If you haven’t got an idea, start a story anyway. You can always throw it away, and maybe by the time you get to the fourth page you will have an idea, and you’ll only have to throw away the first three pages.- William Campbell Gault
There have been probably thousands of blog posts, articles and even books written on how to find the time to write. And it is a true challenge for those of us who are not to the point in our writing careers where we can devote the majority of our day to uninterrupted time in front of the computer. Most of us have demanding families, day jobs, and all the chores and errands that go along with life in the modern world.
But still we want to write. Well-meaning writing coaches coaches advise us to get up early, stay up late, write on our lunch hours, go out to a coffee shop or the library for an hour or two. All of these suggestions work — sometimes — for some people. But what if you are just too darn tired to get up early or stay up late? Or you have to run to the drug store on your lunch hour? Or you need to be home with children or waiting for a plumber, so the coffee shop is out?
The solution I have found is two-fold. One — I write all the time. Early, late, at home, at work, occasionally in a coffee shop. I have my spiral notebook or my net book computer with me. Whether it is a few minutes or a nice solid hour, I write. I work as a substitute teacher, and I actually wrote the better part of a novel while walking around the classroom supervising high school students. And they thought I was making notes about their behavior!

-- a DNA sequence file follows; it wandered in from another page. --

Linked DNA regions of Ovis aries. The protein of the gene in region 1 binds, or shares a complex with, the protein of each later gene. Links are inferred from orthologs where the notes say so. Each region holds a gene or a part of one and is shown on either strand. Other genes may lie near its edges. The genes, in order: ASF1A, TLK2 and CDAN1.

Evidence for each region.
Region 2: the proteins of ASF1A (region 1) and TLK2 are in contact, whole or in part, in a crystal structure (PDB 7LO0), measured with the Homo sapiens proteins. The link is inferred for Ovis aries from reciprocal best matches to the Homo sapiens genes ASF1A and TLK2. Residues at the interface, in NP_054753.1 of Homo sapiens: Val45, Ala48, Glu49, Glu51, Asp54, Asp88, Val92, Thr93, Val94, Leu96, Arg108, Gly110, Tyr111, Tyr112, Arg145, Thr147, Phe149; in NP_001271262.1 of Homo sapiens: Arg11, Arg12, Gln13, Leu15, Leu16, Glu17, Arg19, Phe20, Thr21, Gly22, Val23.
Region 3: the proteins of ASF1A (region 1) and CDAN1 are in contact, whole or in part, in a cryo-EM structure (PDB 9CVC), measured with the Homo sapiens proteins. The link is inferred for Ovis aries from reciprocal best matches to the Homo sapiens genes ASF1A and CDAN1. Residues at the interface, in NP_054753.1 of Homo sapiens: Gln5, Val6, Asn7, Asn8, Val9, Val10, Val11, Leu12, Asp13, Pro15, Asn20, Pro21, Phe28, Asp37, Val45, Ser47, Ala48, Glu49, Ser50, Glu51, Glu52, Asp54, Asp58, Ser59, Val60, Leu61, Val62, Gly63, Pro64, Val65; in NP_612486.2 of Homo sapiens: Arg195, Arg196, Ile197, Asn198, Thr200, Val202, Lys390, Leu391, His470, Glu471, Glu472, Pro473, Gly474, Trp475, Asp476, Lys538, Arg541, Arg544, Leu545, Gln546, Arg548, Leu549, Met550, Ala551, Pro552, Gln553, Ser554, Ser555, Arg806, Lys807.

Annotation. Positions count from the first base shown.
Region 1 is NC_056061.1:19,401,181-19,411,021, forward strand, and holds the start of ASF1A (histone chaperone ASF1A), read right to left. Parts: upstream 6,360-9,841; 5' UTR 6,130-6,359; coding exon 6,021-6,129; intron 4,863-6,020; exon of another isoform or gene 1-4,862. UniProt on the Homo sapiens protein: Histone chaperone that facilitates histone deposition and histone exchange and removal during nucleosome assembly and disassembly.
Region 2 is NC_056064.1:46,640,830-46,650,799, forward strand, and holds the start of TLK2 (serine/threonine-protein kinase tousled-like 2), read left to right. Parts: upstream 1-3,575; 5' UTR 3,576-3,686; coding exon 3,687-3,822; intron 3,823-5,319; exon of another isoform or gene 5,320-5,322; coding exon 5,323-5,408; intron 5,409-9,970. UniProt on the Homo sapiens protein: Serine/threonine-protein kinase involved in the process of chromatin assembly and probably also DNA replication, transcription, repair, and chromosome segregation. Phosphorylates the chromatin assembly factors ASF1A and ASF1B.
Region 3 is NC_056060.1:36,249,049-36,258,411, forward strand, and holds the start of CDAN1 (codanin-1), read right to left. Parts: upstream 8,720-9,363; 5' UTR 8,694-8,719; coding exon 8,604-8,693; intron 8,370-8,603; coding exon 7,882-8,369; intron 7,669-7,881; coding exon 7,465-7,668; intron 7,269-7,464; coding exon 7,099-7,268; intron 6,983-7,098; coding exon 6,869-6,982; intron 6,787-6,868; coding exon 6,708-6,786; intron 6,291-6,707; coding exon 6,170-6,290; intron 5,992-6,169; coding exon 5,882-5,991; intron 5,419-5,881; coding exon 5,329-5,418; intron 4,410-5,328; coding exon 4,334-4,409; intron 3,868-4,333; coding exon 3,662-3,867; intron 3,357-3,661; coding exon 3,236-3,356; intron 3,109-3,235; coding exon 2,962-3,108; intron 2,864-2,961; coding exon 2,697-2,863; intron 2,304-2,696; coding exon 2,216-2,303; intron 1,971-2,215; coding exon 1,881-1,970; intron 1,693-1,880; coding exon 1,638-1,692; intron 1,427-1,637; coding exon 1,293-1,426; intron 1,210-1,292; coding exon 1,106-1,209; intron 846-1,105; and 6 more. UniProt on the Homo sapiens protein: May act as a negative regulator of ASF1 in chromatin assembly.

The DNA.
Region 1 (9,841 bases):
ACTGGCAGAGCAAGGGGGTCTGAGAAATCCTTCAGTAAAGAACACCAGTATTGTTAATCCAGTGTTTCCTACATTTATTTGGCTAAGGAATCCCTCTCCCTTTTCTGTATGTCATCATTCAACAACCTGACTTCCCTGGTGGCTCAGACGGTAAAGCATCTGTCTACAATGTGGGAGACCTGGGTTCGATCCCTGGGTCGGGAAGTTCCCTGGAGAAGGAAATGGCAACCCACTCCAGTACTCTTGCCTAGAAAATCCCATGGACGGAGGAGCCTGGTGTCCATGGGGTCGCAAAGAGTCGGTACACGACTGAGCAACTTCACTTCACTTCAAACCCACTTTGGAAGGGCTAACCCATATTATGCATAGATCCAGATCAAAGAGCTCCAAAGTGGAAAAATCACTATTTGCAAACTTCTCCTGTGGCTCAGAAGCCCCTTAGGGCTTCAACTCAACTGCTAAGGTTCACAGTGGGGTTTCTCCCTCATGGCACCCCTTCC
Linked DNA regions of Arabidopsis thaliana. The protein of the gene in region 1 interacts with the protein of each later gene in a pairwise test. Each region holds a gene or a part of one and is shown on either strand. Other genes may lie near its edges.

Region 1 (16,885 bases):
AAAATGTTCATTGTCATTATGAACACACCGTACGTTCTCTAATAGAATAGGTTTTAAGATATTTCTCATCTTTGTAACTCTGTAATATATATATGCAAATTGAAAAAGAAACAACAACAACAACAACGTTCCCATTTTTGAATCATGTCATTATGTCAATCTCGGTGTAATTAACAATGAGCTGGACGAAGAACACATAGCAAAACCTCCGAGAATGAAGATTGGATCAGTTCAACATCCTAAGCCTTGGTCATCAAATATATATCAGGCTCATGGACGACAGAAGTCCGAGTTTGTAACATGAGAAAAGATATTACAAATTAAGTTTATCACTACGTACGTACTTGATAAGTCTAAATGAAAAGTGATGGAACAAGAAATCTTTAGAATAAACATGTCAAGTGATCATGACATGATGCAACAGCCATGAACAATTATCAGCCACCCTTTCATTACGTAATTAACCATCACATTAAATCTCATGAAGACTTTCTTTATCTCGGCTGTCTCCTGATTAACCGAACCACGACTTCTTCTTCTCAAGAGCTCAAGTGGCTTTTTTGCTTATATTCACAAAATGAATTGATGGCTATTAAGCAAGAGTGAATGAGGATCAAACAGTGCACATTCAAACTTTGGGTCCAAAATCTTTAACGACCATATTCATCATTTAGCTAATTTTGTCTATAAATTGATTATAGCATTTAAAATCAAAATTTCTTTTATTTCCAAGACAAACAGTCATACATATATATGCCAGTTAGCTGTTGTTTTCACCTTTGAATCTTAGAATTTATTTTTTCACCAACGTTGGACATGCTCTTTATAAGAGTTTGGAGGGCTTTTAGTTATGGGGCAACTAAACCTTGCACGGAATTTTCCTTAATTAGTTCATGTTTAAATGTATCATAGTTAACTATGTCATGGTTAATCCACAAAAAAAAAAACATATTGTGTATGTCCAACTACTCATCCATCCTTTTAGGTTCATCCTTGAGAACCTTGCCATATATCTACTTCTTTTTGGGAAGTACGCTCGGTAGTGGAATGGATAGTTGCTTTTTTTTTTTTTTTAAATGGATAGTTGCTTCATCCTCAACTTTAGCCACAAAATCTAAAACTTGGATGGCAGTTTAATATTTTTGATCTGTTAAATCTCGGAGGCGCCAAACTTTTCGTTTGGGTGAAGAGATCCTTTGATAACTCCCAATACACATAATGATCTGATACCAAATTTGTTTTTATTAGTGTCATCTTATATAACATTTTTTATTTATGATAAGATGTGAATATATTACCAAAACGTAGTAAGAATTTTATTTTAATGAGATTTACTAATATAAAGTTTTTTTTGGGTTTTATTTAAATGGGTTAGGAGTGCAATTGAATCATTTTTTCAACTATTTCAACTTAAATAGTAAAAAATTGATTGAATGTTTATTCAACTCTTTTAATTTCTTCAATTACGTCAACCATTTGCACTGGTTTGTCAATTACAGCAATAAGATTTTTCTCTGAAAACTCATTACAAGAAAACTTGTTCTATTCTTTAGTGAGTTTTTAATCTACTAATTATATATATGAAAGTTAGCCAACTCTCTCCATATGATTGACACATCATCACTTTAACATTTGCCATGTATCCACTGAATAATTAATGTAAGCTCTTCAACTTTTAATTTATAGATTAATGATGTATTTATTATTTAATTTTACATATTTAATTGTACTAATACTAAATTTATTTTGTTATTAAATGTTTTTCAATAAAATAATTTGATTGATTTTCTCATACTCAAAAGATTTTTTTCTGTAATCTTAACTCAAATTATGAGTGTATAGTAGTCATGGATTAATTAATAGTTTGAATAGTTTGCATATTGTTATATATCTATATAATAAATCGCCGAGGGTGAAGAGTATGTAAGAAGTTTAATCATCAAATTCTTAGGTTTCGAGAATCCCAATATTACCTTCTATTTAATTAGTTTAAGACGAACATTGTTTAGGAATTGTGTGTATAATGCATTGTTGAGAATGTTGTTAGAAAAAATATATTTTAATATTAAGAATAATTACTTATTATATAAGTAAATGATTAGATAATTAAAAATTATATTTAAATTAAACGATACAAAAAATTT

The second part of my solution is to write what means something to me. I am in the position right now where I am finishing up a few projects, and looking for something new to work on. I had a couple of ideas for follow-ups to things I had written, but they weren’t calling to me. I couldn’t get started. I have also been toying around with the idea of writing about my parents and how they met at the beginning of World War II. I have letters, scrapbooks and a short memoir that my dad wrote, so I have the basis of their story. I sat down yesterday and today and wrote a sizable chunk of the beginning of their story. Each day, I couldn’t stop until I finished what I wanted to say.
How do you create time to write? Does what your are writing influence how much time you spend?
One thought on “Time to Write; What to Write”
“I actually wrote the better part of a novel while walking around the classroom supervising high school students. And they thought I was making notes about their behavior!”
I got a real kick out of this! Deliciously evil!